The orders were clear.
On the first day of the Trump administration, I joined 24 other lawyers in the White House, where we were charged with helping fulfill President Donald Trump s promises to the American people.
The President wanted to unleash American ingenuity and stimulate economic growth by rolling back burdensome and, in some cases, crippling regulations that were allowed to run amok during the Obama administration.
"The prior administration piled up more than 600 major new regulations — a cruel and punishing regulatory burden," Trump said last month. Forbes found in 2016 that the Federal Register contained 3,853 rules and regulations, 629 of which were flagged by agencies as having notable effects on small businesses.
Our team went to work in the Office of White House Counsel immediately, and on January 30, 2017 -- only 10 days after President Trump took office -- he issued Executive Order 13771, which requires agencies to offset the cost of any new significant regulation with at least two deregulatory actions.
The administration launched a massive regulatory relief campaign and for every new federal regulation, seven have been cut, according to the administration -- exceeding the target laid out in Executive Order 13771 by a wide margin. These cuts translate to an increase in real incomes by upwards of $3,100 per American household after 5 to 10 years, according to estimates from the Council of Economic Advisers. Under Trump, the Federal Register, the daily depository of rules and regulations, has been nearly 25,000 pages shorter than what it was under Obama.Former White House Counsel Don McGahn, who was instrumental in this deregulation effort, understood as well as anyone that, at its core, this was an issue of the core principles articulated so clearly in the Declaration of Independence and Constitution -- free speech, due process and individual liberty.
"The greatest threat to the rule of law in our modern society is the ever-expanding regulatory state," McGahn said in 2017. "And the most effective bulwark against that threat is a strong judiciary."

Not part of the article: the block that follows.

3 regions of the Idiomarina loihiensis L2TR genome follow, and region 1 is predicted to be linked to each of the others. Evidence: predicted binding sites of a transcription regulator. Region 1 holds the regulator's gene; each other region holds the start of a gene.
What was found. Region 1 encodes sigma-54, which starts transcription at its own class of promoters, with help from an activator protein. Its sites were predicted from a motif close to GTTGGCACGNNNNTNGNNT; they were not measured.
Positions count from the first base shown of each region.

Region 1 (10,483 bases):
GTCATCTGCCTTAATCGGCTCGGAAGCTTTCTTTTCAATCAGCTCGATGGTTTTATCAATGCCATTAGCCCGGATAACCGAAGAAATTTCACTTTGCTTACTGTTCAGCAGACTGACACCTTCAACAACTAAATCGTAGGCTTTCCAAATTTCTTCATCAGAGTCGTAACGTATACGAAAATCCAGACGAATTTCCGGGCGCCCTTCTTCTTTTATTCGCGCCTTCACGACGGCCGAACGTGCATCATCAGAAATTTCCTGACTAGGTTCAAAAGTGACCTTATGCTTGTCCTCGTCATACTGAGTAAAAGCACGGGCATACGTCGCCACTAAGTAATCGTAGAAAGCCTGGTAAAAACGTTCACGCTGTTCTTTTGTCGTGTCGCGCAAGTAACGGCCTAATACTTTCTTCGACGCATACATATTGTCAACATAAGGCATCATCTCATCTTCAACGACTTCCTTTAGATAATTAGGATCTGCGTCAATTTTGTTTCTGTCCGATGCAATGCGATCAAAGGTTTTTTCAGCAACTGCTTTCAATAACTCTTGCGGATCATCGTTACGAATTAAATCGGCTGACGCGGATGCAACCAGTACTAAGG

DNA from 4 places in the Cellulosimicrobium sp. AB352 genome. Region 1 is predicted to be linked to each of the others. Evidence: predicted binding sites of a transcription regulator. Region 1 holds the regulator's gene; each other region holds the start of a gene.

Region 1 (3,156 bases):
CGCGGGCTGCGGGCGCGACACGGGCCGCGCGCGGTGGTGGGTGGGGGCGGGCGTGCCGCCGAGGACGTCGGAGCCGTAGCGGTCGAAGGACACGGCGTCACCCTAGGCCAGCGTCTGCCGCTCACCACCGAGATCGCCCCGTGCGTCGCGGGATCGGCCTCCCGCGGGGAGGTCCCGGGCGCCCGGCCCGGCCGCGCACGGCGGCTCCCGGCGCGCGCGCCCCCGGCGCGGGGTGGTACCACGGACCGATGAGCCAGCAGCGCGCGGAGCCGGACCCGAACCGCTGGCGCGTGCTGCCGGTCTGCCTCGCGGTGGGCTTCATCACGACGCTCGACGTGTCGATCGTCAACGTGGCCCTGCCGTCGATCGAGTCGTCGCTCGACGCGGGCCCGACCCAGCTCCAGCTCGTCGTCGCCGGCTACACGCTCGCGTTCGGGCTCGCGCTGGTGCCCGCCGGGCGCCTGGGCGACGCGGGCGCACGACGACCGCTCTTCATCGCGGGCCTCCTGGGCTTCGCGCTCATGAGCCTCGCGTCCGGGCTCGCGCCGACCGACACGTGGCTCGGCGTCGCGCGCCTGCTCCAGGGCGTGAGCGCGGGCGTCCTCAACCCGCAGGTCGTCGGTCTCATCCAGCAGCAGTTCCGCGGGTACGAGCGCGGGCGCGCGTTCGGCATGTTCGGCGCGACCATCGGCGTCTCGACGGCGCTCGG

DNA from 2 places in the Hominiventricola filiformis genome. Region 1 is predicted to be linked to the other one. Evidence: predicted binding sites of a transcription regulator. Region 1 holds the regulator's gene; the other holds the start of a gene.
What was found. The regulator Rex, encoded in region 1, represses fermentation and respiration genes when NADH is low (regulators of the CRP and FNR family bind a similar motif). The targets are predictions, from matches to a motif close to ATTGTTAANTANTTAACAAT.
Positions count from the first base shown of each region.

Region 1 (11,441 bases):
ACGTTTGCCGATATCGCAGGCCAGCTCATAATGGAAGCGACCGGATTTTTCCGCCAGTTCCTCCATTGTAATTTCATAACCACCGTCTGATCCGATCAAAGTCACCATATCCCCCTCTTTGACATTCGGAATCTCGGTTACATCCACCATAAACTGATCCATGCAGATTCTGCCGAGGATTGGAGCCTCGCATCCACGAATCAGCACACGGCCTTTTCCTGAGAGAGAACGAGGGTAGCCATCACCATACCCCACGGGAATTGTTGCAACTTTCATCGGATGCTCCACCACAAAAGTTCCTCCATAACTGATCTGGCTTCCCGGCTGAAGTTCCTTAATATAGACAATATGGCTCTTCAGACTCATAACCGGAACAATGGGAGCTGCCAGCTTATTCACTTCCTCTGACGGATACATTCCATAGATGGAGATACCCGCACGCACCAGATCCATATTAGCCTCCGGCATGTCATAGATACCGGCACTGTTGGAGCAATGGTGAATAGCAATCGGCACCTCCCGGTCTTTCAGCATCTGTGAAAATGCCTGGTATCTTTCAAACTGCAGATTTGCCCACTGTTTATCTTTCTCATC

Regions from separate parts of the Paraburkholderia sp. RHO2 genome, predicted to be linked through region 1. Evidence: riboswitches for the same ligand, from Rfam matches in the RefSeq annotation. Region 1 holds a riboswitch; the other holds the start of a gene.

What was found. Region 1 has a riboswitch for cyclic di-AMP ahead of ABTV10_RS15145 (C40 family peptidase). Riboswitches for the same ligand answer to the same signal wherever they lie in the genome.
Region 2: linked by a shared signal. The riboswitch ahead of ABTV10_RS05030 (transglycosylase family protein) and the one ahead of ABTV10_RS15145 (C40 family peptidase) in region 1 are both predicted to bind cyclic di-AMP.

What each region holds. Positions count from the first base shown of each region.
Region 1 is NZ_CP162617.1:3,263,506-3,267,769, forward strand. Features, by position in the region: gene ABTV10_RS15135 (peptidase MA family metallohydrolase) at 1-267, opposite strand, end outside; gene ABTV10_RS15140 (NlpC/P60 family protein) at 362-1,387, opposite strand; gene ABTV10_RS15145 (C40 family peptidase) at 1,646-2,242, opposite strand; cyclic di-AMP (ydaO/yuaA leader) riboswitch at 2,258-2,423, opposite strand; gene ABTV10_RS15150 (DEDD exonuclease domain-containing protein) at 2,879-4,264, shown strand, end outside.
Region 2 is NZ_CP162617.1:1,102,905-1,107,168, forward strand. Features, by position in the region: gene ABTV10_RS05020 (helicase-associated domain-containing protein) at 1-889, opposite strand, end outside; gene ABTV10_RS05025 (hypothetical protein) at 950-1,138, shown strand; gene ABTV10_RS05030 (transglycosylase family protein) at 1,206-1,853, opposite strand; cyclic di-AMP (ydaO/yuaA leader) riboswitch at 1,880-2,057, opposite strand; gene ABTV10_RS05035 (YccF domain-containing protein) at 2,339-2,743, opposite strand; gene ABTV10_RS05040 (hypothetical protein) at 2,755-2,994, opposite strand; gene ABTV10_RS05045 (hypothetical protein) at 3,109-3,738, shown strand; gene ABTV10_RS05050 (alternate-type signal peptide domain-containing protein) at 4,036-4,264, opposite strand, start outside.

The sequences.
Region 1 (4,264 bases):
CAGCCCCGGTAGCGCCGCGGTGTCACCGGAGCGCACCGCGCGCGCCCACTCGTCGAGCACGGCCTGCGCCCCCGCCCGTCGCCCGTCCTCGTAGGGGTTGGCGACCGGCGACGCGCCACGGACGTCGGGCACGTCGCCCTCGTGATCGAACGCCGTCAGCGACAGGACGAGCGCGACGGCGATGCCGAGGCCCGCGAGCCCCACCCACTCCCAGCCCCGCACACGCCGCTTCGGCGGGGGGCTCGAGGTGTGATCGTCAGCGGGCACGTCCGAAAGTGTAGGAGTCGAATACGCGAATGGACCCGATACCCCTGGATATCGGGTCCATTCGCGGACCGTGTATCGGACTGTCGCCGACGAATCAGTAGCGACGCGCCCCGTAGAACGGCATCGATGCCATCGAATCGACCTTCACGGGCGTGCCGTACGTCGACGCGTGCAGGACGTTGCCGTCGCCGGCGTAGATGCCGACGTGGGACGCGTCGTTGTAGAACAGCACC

McGahn understood that regulation and the courts are inextricably linked. The vast expansion of regulatory authority, both in scope and deference, began decades ago when Congress ceded authority to federal agencies. For far too long, agencies operated unchecked by the courts and were free to investigate companies and private individuals without due process.
For example, in a case that went all the way to the Supreme Court (Sackett v. Environmental Protection Agency), a couple in Idaho, Mike and Chantell Sackett, in 2005, purchased two-thirds of an acre on which they planned to build a house. Shortly after they began clearing the land, the EPA issued a compliance order to stop work claiming the parcel was, in fact, a wetland and could not be developed. The EPA, without a hearing or any other sort of due process, threatened the Sacketts with fines of up to $75,000 a day if they didn t comply. In 2012, the high court ruled that, indeed, the EPA was subject to the Administrative Procedures Act and that landowners could challenge the agency in court. The EPA finally withdrew its compliance order against the Sacketts in March 2020, according to Bloomberg Law.This was an important ruling for individual liberty. But it should never have taken the Sacketts a Supreme Court-imposed order to be able to challenge the EPA. The moral of this story is that regulations without due process tie up the resources of private individuals and businesses. They stifle entrepreneurship and destroy companies. Jobs disappear. Goods and services become more expensive. Regulations come with real consequences for real people. The President understands this, which is why one of his priorities was to appoint judges who, as McGahn said, are "committed originalists and textualists," will uphold the rule of law and not legislate from the bench.
Trump made the appointment of judges and justices a key issue during his 2016 campaign. He even released a list of potential Supreme Court nominees after the Republican primary. Deregulation doesn t happen without judges and justices committed to upholding constitutional principles. The President knew what had to be done and McGahn implemented the plan.
To date, the Senate has confirmed 203 federal judges nominated by President Trump, including two Supreme Court justices.
The shackles have been removed from the private sector. When Covid-19 hit, the President signed an executive order, designed to jumpstart the economy, directing agencies to "remove barriers to the greatest engine of economic prosperity the world has ever known: the innovation, initiative and drive of the American people."President Trump said he was going to reduce America s regulatory burden and he did it. He promised to nominate judges who would uphold our founding principle of individual liberty. He did that too.
In an election season when the President s detractors are making promises and offering platitudes, we should remember that Trump delivered on his promises, not just for his party but for the American people.